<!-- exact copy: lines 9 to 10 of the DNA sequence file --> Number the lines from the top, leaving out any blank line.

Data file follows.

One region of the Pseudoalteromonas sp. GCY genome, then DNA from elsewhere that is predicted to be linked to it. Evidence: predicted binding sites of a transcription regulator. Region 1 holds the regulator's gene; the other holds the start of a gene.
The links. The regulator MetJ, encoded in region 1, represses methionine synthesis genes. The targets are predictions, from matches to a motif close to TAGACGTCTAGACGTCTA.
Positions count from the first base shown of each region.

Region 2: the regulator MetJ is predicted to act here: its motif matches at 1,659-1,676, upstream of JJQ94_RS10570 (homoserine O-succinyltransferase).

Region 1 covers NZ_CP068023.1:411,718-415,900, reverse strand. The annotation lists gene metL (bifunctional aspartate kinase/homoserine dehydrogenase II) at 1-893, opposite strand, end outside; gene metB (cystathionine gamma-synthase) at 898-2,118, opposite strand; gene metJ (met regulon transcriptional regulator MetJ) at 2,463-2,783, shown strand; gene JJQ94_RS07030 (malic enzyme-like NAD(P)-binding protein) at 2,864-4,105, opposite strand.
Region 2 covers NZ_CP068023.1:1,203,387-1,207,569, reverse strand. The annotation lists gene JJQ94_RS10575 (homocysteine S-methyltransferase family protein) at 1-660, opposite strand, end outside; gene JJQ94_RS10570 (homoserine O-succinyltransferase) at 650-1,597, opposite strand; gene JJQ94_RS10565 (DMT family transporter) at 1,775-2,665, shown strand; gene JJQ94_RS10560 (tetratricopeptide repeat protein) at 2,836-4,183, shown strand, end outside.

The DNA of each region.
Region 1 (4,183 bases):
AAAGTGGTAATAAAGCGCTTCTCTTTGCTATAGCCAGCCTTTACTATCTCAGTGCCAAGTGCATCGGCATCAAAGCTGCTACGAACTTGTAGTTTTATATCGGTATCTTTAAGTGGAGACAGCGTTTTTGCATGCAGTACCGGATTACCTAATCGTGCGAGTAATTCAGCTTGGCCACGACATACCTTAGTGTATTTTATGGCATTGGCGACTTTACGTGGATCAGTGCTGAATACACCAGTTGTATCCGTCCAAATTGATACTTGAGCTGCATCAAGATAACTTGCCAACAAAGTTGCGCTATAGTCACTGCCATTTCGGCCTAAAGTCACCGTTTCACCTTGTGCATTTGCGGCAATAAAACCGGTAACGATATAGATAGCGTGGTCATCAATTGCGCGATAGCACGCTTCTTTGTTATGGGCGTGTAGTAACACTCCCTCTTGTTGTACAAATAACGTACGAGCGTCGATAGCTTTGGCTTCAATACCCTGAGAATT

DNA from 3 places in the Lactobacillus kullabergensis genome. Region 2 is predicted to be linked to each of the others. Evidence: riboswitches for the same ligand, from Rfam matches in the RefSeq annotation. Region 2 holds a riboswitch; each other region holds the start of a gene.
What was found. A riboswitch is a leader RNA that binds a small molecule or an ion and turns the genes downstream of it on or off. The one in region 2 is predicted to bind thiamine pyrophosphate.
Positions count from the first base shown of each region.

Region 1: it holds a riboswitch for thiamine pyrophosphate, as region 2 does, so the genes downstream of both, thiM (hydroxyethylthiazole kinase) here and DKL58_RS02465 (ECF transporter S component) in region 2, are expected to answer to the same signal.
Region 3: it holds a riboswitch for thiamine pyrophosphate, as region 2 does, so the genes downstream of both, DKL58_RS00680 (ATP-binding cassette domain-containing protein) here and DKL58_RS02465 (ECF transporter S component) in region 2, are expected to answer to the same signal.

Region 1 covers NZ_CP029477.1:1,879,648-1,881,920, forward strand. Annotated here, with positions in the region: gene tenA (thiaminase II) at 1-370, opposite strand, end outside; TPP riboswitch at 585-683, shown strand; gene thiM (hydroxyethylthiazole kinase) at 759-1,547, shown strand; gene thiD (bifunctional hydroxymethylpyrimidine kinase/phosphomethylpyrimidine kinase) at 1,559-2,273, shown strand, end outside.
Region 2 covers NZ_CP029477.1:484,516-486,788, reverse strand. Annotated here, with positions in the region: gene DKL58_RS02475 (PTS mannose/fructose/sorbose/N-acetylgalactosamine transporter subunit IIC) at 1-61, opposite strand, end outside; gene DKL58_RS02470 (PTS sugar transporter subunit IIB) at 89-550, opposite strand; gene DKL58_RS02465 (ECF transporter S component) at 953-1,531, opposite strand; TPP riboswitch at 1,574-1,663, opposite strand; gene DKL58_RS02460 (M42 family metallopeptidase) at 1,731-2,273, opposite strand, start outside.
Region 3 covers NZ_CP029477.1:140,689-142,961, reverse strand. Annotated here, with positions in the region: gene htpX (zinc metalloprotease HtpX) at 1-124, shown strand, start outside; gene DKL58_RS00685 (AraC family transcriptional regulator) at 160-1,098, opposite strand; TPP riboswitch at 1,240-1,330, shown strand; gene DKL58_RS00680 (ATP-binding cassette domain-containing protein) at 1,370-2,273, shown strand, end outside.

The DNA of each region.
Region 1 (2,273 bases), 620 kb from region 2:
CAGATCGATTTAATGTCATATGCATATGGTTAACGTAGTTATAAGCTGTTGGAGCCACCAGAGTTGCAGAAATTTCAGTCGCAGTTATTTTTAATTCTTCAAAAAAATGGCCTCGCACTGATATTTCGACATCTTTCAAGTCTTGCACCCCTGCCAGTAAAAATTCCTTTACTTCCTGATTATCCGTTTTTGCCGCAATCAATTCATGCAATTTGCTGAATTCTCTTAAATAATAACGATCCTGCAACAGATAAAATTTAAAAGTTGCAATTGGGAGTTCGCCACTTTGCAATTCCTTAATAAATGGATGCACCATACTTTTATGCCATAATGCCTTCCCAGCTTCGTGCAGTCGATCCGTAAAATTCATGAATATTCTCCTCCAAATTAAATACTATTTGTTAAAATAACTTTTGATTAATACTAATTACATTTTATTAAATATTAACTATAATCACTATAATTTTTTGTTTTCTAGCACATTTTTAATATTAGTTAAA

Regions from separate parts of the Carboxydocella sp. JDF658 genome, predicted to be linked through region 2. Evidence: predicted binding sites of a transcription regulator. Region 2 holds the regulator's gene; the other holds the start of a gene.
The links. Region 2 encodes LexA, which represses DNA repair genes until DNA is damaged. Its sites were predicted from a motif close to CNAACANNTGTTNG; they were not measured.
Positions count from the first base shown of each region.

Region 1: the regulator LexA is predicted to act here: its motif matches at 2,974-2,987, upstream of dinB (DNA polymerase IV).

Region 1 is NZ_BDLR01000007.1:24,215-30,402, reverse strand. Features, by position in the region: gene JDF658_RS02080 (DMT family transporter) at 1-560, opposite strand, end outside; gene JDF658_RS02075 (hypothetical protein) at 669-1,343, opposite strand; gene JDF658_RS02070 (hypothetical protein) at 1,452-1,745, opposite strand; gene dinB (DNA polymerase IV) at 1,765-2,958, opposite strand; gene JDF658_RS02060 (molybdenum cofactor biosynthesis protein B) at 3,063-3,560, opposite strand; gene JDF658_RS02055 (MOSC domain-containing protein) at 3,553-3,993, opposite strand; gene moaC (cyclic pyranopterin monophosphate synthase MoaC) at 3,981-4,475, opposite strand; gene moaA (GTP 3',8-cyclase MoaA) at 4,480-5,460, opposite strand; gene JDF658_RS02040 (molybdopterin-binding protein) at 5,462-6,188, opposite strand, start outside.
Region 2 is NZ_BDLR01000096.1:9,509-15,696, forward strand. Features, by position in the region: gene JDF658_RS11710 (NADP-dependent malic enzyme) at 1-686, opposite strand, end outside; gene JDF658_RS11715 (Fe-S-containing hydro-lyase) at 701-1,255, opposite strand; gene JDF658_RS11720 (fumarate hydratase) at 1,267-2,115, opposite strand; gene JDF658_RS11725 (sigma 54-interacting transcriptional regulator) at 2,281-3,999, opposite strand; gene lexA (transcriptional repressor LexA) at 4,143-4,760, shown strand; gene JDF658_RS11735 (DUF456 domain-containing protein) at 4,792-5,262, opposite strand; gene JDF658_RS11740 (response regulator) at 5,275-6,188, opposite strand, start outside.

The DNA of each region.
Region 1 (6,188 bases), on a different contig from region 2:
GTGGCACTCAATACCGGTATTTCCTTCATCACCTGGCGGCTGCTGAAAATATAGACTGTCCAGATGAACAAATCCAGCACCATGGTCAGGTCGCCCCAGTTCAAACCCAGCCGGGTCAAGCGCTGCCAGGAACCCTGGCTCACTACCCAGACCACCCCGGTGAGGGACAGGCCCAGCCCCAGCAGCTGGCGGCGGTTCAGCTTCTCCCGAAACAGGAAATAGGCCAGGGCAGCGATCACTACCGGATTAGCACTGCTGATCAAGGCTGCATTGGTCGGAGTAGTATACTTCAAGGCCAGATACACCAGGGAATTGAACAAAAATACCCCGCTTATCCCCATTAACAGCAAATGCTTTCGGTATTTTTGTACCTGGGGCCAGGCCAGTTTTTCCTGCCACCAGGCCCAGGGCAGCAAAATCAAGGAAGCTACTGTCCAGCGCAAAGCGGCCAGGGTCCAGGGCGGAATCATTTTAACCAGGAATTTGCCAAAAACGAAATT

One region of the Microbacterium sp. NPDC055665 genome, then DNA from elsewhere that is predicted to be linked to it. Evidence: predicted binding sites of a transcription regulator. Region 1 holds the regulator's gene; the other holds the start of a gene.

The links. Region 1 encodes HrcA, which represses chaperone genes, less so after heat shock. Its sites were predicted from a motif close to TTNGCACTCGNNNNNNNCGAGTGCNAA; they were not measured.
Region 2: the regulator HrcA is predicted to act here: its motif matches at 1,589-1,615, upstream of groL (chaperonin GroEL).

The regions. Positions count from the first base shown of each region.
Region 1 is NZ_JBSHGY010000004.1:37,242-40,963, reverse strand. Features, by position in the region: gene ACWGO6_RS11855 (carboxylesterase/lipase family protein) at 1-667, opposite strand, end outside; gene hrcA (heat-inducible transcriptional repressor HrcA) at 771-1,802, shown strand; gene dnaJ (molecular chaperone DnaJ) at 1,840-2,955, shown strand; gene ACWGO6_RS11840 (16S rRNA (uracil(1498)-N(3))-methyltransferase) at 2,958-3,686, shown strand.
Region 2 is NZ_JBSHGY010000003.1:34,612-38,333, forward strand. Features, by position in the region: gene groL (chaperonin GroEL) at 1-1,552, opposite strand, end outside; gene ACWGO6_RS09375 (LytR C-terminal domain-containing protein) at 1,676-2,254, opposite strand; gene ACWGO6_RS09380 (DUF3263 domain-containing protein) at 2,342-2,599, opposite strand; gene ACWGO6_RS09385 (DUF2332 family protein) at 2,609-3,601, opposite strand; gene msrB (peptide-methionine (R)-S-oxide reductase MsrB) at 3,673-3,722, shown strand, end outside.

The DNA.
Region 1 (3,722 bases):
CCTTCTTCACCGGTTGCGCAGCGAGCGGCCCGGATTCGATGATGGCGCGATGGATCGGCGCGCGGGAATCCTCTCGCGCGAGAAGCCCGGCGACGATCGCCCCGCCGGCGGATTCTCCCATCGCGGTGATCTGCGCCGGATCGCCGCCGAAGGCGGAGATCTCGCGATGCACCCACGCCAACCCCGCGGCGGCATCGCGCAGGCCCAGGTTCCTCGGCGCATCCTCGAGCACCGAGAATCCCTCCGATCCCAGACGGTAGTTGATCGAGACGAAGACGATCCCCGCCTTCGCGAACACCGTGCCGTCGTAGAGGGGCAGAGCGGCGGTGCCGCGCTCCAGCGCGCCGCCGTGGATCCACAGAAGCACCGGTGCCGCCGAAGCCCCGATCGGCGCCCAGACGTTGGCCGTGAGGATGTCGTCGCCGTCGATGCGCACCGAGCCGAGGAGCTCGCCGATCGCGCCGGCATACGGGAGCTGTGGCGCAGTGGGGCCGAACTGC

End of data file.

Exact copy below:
AAAGTGGTAATAAAGCGCTTCTCTTTGCTATAGCCAGCCTTTACTATCTCAGTGCCAAGTGCATCGGCATCAAAGCTGCTACGAACTTGTAGTTTTATATCGGTATCTTTAAGTGGAGACAGCGTTTTTGCATGCAGTACCGGATTACCTAATCGTGCGAGTAATTCAGCTTGGCCACGACATACCTTAGTGTATTTTATGGCATTGGCGACTTTACGTGGATCAGTGCTGAATACACCAGTTGTATCCGTCCAAATTGATACTTGAGCTGCATCAAGATAACTTGCCAACAAAGTTGCGCTATAGTCACTGCCATTTCGGCCTAAAGTCACCGTTTCACCTTGTGCATTTGCGGCAATAAAACCGGTAACGATATAGATAGCGTGGTCATCAATTGCGCGATAGCACGCTTCTTTGTTATGGGCGTGTAGTAACACTCCCTCTTGTTGTACAAATAACGTACGAGCGTCGATAGCTTTGGCTTCAATACCCTGAGAATT

DNA from 3 places in the Lactobacillus kullabergensis genome. Region 2 is predicted to be linked to each of the others. Evidence: riboswitches for the same ligand, from Rfam matches in the RefSeq annotation. Region 2 holds a riboswitch; each other region holds the start of a gene.